If you want to protect your heart, read on carefully. It’s really quite simple. You must never, ever rock your dog like a baby. Never call her “Boo-Boo.” Never sob into his furry neck that you’ve lost your job, that your obsessive crush slept with your best friend, that your period cramps are killing. Never, under any circumstances, wiggle your toes in grossed-out pleasure when your mangy mutt decides to give your bare feet a spit bath, her tongue working your every ticklish crevice. Don’t dare to jog sunny miles with your dog, because running will never be the same without her and you’ll lose your will to lace up your sneakers after she’s gone. If you’re the type who sleeps with your pup, reconsider this habit immediately; your sheets will be cleaner without him and those winnowing snores should not be relied upon to send you off to slumberland, anyway. Don’t reach for your front door keys with stifled excitement, knowing a thumping tail is beating on the other side of it (it’s so nice that someone is always glad to see you). If you work at a home computer, don’t expect a real-live footrest or leg warmer to sit beneath the desk, patiently waiting until you’re ready to play, which in fact could be six or eight hours in the distant future. And if you spill some milk on the kitchen floor, for God’s sake, clean it up yourself.

Most important, don’t stare into your dog’s soft brown eyes, which adoringly gaze right back into yours, and whisper: I love you, Boo-Boo. (You already knew the Boo-Boo part. But don’t use the “L” word, either.) Don’t coo into her ear that she’s a beauty, and that you were so very clever to choose her from the pack of other pitiful pups at the pound. Don’t admit you prefer his company to some of your oldest friends, because your dog never makes veiled comments about whom you’re dating, or the man you married, or your kid who definitely has ADHD.  

And when the time comes to gently let your dog go from this Earth because he’s too sick, in too much pain, or suffering from some malady both prayer and the good docs at the animal clinic can’t fix, then by all means don’t see him through his final exit. Don’t hold her paw in your hand, stroking it for the last time as she sighs her shuddering doggie sigh, thanking you with her ever-present gratitude—gratitude, even now!—for simply being there with her, and for sending her off on her passage toward death with an aching nod of good-bye, a trembling farewell kiss to her stilled snout. Finally, don’t cry as if you’ve lost your best friend when you leave the vet’s with an empty leash hanging at your side, only to arrive home to a silent house, a barren dog bed, too many unopened cans of Newman’s Own Organics Turkey and Chicken Formula, and a perfectly unmarred lawn without a single pile of poo for you to dodge or pick up. It’s true that you have lost your best friend—that you’ll never find another living creature on this planet who has studied your every habit, accepts you so unconditionally, or loves you wholly even when you’re too busy to make him happy, and who wants nothing more from you than the potent scent of your foulest T-shirt to nuzzle, or the toss of a ball thrown by your specific hand—but, still, do go ahead and dry your tears.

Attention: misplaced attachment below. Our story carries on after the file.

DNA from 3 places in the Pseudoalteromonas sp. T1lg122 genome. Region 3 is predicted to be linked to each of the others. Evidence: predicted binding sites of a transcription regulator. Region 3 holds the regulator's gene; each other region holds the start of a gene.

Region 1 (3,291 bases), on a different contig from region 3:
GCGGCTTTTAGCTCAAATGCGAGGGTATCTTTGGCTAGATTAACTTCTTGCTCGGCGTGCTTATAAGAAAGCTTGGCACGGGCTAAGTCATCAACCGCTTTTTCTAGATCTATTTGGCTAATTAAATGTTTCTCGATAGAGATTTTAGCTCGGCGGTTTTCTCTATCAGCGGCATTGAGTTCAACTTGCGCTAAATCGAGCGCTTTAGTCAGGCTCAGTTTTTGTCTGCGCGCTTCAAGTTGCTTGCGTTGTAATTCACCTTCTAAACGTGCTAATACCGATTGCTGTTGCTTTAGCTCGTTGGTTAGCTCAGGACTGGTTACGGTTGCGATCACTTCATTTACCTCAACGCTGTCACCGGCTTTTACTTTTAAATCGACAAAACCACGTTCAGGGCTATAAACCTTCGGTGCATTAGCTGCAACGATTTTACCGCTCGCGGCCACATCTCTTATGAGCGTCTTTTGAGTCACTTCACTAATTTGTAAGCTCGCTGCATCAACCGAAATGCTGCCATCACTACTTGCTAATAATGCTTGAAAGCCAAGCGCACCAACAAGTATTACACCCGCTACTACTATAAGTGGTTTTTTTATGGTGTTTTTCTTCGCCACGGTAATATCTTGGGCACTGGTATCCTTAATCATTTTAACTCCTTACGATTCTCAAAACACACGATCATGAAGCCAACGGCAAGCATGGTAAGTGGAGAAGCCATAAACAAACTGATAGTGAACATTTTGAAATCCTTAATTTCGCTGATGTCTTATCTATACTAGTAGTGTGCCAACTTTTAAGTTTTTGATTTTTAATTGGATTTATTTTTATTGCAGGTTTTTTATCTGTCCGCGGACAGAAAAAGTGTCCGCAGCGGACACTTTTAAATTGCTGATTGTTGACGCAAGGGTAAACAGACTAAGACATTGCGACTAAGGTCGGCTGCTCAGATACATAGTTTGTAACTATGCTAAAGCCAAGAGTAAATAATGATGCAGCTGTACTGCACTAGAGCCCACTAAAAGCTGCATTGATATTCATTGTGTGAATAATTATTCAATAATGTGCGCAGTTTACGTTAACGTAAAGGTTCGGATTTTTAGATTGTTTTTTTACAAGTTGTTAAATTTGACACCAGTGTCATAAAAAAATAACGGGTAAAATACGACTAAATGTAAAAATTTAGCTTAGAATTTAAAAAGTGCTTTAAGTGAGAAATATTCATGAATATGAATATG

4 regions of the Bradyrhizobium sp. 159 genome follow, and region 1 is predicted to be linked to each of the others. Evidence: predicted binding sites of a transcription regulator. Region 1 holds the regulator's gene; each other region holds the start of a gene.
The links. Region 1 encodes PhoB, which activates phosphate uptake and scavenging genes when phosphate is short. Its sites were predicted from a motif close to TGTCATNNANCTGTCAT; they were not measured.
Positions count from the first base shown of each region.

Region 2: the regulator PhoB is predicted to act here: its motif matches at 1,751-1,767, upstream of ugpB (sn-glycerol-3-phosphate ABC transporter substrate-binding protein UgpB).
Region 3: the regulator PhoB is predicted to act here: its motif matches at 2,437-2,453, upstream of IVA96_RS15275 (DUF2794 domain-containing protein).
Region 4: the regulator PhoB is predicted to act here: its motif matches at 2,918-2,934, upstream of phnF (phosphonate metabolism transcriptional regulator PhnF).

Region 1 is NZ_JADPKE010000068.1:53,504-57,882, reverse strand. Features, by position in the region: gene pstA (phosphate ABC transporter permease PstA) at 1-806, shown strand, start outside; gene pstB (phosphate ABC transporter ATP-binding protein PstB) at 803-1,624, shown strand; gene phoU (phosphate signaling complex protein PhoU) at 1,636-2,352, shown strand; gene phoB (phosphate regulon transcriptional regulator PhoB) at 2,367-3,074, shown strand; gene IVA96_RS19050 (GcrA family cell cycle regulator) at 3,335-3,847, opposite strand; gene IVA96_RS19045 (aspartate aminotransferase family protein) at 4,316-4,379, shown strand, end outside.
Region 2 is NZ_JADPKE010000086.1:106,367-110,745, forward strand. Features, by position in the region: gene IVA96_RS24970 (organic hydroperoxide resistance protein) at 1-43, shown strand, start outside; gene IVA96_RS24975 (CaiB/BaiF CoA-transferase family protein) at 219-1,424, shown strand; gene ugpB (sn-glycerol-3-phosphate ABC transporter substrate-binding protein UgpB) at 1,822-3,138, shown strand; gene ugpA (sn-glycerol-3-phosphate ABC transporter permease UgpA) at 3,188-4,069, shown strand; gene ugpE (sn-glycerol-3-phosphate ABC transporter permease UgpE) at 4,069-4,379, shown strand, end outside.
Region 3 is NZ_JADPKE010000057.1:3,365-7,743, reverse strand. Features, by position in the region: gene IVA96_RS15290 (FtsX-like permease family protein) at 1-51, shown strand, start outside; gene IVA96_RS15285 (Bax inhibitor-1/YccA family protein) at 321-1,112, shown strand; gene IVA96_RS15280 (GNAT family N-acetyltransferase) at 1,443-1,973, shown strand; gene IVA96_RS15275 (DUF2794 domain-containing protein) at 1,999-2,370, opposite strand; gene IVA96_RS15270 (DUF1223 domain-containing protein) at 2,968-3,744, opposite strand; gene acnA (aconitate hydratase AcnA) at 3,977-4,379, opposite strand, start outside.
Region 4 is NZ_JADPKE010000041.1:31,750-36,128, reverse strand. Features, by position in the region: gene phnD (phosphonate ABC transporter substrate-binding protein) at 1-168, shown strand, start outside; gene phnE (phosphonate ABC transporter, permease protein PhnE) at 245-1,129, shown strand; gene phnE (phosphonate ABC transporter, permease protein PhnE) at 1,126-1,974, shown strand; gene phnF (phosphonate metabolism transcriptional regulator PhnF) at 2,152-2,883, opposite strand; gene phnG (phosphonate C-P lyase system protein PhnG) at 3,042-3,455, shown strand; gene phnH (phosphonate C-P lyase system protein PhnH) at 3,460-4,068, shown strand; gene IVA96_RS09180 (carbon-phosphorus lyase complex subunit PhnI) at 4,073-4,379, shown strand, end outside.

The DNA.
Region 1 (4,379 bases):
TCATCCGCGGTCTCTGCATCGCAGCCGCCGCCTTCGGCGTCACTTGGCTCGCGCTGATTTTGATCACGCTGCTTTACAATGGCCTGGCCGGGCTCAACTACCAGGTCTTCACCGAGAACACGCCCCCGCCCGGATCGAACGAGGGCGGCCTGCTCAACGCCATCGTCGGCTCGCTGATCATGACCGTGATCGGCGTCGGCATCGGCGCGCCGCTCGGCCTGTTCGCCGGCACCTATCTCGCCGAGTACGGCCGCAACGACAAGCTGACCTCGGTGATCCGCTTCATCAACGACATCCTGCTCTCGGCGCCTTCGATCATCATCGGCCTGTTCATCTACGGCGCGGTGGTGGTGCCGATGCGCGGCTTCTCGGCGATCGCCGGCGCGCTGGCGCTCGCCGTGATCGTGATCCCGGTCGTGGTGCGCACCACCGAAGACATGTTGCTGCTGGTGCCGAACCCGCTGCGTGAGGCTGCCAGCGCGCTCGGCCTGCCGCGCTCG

Because you are not besotted. You are not gutted to your core. You’ve read this post and you’re fully prepared, understanding the many traps to avoid. You haven’t lost your heart to a dog—you are immune to such sloppiness. You, my human friend, will be just fine.

Lauren Paige Kennedy is a freelance writer based in Los Angeles, Calif. After years of working on national magazines in New York, London, and Washington, D.C., she hopped off the publishing merry-go-round and decided to write only when she was in the mood. Kennedy has interviewed hundreds of bold-faced names during her career; she also regularly posts for Amanda de Cadenet’s new Lifetime website, Clips of her work are found at

Filed under how-to dogs requires tissues

  1. bubblyskootch reblogged this from fortunesque and added:
    I know this was written about dogs, but for me, this is about my cats.
  2. siawrites reblogged this from fortunesque
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  6. omnomnomdeguerre reblogged this from the-how-to and added:
    Written 16 October 2012, queued for publication some later date. Filed under “requires tissues” by The How-To Issue,...